By Steve Corneli and Steve Kihm
Continued improvements in distributed energy resources may erode or even end the natural monopoly characteristics of electric distribution utilities, requiring new regulatory and business models to preserve and enhance the continued social benefits of grid connectivity.
n a recent report we wrote for Berkeley Lab’s Future Electric Utility Regulation series (online at FEUR.lbl.gov), we revisited the concept of natural monopoly and asked whether electric distribution utilities will remain natural monopolies if the capabilities and affordability of distributed energy technologies improve sufficiently. Our basic conclusion: Don’t count on it.
The reasons are straightforward. Natural monopolies only exist when cheaper alternatives can’t be provided by multiple firms. The power sector has already seen cheaper and smaller electric generating technologies and competition from independent power producers (IPPs) erode the utility natural monopoly in generation. In much the same way, continued improvements in the capabilities of distributed energy resources (DERs) to produce, manage and store electricity at ever lower price points would create widespread competitive alternatives to local electric utility delivery service. If and when that happens, the distribution natural monopoly would fade, as a simple matter of economics. This does not mean the distribution system or the grid itself should disappear or that it no longer provides critical value to society. But new regulatory paradigms and business models would be needed to ensure and enhance the ...
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By Scott Hempling
The Federal Power Act, like all collaborative federalism statutes, envisions a federal-state relationship requiring interdependence and cooperation. But those principles include the statutory goal of just and reasonable rates for all affected states, not just one or even several.
Background: Just the Facts
ue to generation shortages in transmission-constrained areas, PJM capacity auctions were producing high wholesale prices in Maryland. The Maryland Commission designed a three-part solution: (1) Select through competition a wholesale generator to serve in the constrained area. (2) Order Maryland’s retail utilities to contract for long-term capacity from the winning generator, at the price offered by that generator in that competition. (3) Draft the contract so that the utility, using retail ratepayer dollars, will pay the generator any difference between the FERC-authorized PJM price and the generator’s contract price—with the payment conditioned on the generator being selected in the PJM capacity auction. New Jersey passed a statute mandating a similar solution.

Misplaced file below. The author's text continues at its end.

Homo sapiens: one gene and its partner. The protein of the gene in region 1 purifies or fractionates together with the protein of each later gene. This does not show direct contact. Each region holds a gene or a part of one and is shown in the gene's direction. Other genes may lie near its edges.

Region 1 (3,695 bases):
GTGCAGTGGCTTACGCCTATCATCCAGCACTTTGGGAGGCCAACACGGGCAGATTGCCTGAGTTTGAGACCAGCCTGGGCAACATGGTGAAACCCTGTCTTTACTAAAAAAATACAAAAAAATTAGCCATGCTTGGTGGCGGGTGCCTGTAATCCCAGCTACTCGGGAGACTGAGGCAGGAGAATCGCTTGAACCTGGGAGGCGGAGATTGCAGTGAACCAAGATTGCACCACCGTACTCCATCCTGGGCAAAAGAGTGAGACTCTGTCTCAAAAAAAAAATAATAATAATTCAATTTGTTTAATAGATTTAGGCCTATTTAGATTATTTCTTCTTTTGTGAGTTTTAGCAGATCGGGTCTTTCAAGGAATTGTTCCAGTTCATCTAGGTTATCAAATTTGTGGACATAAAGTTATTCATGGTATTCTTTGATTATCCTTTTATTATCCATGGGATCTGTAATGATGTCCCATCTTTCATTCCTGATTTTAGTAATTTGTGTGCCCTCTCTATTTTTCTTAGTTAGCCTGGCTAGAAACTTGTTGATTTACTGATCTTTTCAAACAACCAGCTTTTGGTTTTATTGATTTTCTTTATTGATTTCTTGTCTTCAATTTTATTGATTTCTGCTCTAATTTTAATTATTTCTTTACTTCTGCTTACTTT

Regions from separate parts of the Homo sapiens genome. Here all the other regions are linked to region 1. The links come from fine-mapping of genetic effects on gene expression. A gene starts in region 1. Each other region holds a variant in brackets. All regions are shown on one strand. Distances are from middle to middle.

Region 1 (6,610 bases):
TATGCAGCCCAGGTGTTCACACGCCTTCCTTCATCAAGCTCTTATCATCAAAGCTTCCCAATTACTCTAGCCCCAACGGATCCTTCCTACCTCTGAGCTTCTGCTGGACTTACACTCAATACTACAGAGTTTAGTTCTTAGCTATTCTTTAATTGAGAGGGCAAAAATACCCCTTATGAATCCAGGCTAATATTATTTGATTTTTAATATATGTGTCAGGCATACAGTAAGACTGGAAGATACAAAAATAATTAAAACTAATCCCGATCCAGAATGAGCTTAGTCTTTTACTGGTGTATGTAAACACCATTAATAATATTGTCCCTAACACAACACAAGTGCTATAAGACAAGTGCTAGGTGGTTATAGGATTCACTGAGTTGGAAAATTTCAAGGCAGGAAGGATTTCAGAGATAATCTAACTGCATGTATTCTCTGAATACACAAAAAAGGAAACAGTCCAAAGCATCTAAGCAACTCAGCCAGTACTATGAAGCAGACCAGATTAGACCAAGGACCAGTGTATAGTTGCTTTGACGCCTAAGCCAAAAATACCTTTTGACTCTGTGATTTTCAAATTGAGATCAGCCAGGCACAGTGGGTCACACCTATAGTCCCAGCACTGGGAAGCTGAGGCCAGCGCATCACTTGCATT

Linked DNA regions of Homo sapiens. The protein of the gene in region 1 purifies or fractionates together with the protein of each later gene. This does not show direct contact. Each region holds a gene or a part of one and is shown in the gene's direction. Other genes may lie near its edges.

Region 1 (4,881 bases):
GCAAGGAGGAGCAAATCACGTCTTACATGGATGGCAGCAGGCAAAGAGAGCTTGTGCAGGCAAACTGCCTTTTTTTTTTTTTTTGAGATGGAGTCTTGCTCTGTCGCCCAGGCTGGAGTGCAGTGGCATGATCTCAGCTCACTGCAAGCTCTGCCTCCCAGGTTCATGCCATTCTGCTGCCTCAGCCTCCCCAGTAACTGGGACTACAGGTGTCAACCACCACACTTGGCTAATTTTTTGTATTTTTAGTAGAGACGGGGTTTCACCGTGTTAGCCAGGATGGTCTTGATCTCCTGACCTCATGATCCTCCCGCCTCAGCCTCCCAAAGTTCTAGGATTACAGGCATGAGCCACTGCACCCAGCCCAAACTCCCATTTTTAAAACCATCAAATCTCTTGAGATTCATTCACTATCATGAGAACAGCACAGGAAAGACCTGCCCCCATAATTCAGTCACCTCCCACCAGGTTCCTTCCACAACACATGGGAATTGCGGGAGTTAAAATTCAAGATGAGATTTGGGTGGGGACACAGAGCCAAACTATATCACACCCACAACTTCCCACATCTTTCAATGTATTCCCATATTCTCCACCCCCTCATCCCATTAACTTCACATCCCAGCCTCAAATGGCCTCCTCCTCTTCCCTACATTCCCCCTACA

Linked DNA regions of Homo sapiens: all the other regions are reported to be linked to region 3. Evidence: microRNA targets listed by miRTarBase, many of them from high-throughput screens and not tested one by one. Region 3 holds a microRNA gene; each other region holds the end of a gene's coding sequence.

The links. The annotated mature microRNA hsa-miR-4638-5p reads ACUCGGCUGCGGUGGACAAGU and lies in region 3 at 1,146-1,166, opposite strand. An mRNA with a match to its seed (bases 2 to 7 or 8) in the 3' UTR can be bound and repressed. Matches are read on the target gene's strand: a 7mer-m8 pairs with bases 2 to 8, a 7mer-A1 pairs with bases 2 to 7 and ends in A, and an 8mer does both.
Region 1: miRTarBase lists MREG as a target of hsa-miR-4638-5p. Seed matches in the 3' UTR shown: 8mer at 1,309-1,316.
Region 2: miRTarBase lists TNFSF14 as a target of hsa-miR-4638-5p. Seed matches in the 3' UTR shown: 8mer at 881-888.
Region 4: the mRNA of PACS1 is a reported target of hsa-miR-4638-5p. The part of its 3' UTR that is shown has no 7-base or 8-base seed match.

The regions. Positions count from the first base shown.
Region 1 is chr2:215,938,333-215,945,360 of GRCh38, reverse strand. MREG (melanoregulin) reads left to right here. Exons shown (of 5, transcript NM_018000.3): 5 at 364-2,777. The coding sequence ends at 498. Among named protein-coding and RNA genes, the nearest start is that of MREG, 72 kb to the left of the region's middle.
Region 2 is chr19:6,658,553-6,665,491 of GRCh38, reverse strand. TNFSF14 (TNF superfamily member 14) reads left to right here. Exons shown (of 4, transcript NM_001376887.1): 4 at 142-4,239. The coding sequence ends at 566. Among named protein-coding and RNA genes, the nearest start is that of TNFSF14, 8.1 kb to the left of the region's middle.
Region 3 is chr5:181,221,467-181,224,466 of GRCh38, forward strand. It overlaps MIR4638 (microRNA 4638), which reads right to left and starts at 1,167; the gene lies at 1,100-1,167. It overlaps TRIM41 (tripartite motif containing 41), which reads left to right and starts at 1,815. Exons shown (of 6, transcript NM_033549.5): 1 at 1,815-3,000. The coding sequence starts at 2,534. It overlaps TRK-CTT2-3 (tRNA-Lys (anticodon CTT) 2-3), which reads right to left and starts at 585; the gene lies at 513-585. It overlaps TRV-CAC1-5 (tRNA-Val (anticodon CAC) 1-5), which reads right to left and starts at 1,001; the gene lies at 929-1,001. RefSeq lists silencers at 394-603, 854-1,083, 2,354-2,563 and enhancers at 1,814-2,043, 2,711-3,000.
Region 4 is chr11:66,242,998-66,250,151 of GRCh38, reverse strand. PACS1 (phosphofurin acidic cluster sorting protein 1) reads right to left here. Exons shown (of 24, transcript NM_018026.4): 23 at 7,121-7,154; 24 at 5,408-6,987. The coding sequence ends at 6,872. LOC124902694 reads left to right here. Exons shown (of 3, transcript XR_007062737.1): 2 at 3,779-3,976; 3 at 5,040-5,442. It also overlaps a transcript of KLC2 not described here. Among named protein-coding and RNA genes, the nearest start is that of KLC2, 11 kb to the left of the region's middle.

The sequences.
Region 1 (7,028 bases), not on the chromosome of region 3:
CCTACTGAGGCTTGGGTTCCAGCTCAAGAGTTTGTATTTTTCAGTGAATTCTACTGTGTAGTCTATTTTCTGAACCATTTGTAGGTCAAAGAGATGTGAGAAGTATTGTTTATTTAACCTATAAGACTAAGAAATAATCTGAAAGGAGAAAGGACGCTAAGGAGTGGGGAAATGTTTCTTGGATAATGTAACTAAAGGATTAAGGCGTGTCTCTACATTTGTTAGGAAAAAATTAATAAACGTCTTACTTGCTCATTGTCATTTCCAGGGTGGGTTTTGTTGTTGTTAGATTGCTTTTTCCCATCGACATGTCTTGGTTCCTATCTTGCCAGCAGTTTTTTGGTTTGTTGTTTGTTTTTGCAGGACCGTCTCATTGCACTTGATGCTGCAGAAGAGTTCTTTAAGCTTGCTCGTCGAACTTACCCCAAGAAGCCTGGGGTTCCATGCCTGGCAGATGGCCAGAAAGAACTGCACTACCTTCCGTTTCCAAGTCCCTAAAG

Federal district courts and circuit courts struck both efforts, holding that the Federal Power Act preempted the state actions. Maryland appealed to the U.S. Supreme Court.
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By Karl R. Rábago
Net metering opponents have done a masterful job in casting the debate around mistaken assumptions. As regulators conduct NEM 2.0 and Value of Solar proceedings, those errant assumptions should be exposed and the real questions addressed.
fter 25 years in the electric utility rate-making business, I have come to the conclusion that most rate “fairness” can be better understood if you keep this old math riddle in mind:
By Brien Sheahan, Elizabeth McErlean, and Anastasia Palivos
While companies like Amazon, Google, Netflix and Uber are using the cloud and IoT to disrupt entire industries, offering dynamic pricing and services, utilities are lagging behind. As the energy landscape evolves, regulators must consider whether the technical and functional merits of the cloud can create value for utilities and ratepayers.
ncreasingly, unregulated businesses are adopting cloud-based information technologies to improve service while leveraging back-office scale and security to generate greater value for consumers and shareholders. Burdened by outdated accounting rules that incentivize investments in legacy technology, cloud adoption by public utilities is relatively low due in large measure by the failure of regulators to consider forwarding looking policies. As the electricity grid evolves, cloud-based services will become necessary to manage a smarter, more efficient, and more distributed network and regulators will have to overcome antiquated views regarding how we think about rate-base and cybersecurity.
By Ahmad Faruqui
In seeking to reduce $500 monthly utility bills in the most economic way, this Californian found himself engaged in an odyssey of the mind. Why couldn’t I accept the subsidy rooftop solar offers utility customers in a high-cost state? Could I do as well simply pursuing energy efficiency?
uring the past 12 months, my wife and I paid up to $500 a month for our combined electricity and gas bills during some summer and winter months. The annual average was $300 a month. The high bills hit the pocketbook hard. But they also caused angst.